Another federal judge on Friday ruled that Chad Wolf was likely unlawfully appointed to his position at the helm of the Department of Homeland Security (DHS), issuing a decision that blocked a set ofslated to take effect Monday.
In a scathing 14-page decision, Judge James Donato of the U.S. District Court in San Francisco agreed withwho have concluded that DHS failed to follow proper legal procedures when installing Wolf as the department's acting secretary. He said Trump administration lawyers "recycled" arguments to defend the legality of Wolf's appointment, "as if they had not been soundly rejected in well-reasoned opinions by several courts."
"In effect, the government keeps crashing the same car into a gate, hoping that someday it might break through," Donato wrote.
Based on this conclusion, Donato said Wolf did not have the authority to greenlight a regulation that would erect new restrictions at every stage of the U.S. asylum process, including rules that generally disqualify victims of gang violence, gender-based persecution, domestic abuse and torture staged by "rogue" government officials from U.S. refuge.
Donato issued a nation-wide preliminary injunction against the policy, which advocates dubbed the "death to asylum" rule.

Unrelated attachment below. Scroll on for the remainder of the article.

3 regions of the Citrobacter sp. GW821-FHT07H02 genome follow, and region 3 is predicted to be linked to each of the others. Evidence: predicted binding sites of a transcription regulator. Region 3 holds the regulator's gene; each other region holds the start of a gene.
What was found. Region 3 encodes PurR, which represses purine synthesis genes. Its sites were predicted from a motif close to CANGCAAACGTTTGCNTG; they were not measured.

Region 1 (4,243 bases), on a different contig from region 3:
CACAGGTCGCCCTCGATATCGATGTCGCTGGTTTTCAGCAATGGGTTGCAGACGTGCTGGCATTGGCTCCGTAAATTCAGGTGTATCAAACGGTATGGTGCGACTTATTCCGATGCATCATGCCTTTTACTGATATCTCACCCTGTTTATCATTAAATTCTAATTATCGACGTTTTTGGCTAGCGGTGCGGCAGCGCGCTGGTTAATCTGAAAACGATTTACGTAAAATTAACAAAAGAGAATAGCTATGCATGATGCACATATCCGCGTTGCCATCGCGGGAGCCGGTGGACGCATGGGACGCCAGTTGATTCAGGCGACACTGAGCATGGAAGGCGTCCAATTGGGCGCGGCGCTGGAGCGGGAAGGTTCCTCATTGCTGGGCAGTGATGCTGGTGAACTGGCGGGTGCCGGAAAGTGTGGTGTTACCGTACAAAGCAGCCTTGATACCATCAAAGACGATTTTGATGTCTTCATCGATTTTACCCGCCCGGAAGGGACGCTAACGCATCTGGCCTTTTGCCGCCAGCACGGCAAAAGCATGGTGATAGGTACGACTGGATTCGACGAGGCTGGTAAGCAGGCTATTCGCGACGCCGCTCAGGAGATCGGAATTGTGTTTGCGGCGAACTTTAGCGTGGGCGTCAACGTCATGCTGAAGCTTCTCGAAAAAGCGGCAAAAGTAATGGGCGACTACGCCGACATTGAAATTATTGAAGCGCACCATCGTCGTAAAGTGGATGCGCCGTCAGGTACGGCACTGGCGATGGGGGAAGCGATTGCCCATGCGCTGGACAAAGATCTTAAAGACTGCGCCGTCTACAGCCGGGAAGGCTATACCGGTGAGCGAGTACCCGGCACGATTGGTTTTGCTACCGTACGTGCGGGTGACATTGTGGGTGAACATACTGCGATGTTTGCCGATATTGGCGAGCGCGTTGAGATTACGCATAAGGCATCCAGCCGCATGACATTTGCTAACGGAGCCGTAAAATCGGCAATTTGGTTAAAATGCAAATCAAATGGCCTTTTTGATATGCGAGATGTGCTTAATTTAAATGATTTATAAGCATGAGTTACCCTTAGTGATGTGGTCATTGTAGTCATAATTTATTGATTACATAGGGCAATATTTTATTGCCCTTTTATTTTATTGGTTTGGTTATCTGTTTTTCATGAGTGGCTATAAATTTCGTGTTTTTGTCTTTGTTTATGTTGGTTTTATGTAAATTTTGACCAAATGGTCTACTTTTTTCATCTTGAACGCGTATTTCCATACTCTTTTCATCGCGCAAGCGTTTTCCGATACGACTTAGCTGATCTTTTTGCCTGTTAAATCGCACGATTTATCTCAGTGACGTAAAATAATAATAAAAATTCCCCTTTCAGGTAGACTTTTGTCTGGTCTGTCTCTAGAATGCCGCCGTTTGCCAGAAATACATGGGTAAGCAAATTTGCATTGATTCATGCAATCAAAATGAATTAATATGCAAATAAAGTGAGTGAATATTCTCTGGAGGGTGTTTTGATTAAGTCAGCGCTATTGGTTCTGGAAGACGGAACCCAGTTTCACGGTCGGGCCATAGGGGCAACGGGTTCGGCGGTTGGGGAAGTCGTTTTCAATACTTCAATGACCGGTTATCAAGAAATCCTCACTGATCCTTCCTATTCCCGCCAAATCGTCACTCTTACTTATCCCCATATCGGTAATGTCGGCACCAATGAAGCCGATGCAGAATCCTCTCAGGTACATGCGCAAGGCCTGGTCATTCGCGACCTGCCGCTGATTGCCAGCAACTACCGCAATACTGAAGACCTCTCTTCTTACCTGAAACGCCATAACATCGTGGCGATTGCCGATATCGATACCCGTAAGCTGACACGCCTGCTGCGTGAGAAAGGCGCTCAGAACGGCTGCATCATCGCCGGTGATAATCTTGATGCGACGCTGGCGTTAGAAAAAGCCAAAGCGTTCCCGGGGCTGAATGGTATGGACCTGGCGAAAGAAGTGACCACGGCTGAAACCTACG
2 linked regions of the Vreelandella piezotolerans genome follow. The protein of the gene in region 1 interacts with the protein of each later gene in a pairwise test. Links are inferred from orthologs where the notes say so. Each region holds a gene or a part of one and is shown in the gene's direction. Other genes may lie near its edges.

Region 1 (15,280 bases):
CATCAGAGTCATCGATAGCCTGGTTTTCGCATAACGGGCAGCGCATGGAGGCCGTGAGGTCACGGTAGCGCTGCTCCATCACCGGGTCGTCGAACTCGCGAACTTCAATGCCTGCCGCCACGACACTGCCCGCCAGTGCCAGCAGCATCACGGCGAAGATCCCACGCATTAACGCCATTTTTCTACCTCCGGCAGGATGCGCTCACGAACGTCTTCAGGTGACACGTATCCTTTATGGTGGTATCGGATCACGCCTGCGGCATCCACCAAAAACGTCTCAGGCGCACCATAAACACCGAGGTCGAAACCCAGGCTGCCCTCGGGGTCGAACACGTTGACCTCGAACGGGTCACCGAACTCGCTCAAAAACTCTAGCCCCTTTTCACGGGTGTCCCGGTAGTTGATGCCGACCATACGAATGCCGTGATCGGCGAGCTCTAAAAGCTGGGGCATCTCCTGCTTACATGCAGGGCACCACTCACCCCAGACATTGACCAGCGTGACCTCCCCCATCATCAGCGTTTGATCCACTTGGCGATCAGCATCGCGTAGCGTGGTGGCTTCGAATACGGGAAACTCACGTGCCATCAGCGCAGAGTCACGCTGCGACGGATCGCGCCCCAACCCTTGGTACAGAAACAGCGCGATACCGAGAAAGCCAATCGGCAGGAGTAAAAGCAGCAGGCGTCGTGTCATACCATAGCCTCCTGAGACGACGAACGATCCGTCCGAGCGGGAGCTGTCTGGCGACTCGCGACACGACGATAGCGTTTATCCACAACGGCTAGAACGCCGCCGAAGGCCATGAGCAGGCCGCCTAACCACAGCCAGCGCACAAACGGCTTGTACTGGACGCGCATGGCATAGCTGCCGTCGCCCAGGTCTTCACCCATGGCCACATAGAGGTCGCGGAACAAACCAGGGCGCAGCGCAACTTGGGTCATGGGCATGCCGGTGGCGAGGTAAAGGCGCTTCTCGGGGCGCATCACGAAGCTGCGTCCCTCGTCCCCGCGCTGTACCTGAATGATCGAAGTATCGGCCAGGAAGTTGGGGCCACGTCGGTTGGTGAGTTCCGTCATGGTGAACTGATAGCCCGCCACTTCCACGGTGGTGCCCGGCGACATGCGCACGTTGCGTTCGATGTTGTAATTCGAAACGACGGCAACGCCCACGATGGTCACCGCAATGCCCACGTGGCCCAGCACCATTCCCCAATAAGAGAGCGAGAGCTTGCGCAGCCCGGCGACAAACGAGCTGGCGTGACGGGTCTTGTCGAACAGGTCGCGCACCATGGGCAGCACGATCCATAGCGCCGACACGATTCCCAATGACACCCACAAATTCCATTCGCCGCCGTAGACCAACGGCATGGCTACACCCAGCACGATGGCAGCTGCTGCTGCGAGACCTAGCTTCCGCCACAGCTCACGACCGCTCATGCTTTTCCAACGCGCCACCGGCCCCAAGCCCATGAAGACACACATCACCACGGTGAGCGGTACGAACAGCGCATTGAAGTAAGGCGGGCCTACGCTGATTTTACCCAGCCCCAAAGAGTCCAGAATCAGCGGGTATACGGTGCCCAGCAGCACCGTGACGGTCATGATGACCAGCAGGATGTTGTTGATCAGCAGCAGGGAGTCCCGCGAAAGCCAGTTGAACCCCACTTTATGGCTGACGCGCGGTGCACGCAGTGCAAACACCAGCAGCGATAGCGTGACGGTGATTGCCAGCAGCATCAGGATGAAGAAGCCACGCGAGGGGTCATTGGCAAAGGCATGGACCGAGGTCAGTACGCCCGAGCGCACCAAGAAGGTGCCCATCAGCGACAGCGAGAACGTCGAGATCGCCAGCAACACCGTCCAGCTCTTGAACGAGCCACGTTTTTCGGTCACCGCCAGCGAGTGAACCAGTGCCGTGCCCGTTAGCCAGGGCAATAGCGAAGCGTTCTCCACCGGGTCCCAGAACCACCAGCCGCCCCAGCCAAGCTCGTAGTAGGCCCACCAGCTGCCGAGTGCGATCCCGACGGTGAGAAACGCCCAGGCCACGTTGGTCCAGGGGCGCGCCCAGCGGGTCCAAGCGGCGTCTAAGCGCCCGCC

"This is the most far-reaching of the midnight asylum regulations unveiled in the Trump administration's final days," said Sabrineh Ardalan, the director of the Harvard Immigration and Refugee Clinical program, one of the groups challenging the policy. "But try as it may, this administration cannot destroy our asylum system and rewrite our laws by executive fiat."
On Saturday, U.S. asylum officers were instructed not to "rely upon" the new rules when interviewing migrants or adjudicating applications, according to an internal U.S Citizenship and Immigration Services (USCIS) email obtained by CBS News. Andrew Davidson, the chief of the asylum division, said officers "must continue to follow current guidance and procedures."
Along with the Government Accountability Office, Congress' investigative arm, several other federal courts have also questioned the legality of Wolf's appointment and blocked actions he has approved, including the suspension of the Deferred Action for Childhood Arrivals (DACA) program for undocumented immigrants who came to the U.S. as children.
Wolf was tapped to lead DHS in November 2019, following the departure of former acting secretary Kevin McAleenan. Unlike McAleenan, Wolf was nominated by President Trump to be the Senate-confirmed secretary of the department, but his nomination was withdrawn this week by the White House.
The rules blocked on Friday represent the most ambitious effort by the Trump administration to restrict access to U.S. asylum through numerous procedural and substantive changes. The outgoing administration has argued that its restrictions — which include a policy of requiring migrants to wait in Mexico for the duration of their U.S. court cases — are necessary to prevent border-crossers from abusing the asylum system.
President-elect Joe Biden, a Democrat, has pledged to undo many of Mr. Trump's asylum changes, including the "Remain in Mexico" program. While he has not addressed the rule blocked on Friday, Mr. Biden's advisers have said they intend to reverse Mr. Trump's asylum restrictions for victims of gang and domestic violence.
DHS representatives did not immediately respond to a request to comment on Friday's order.
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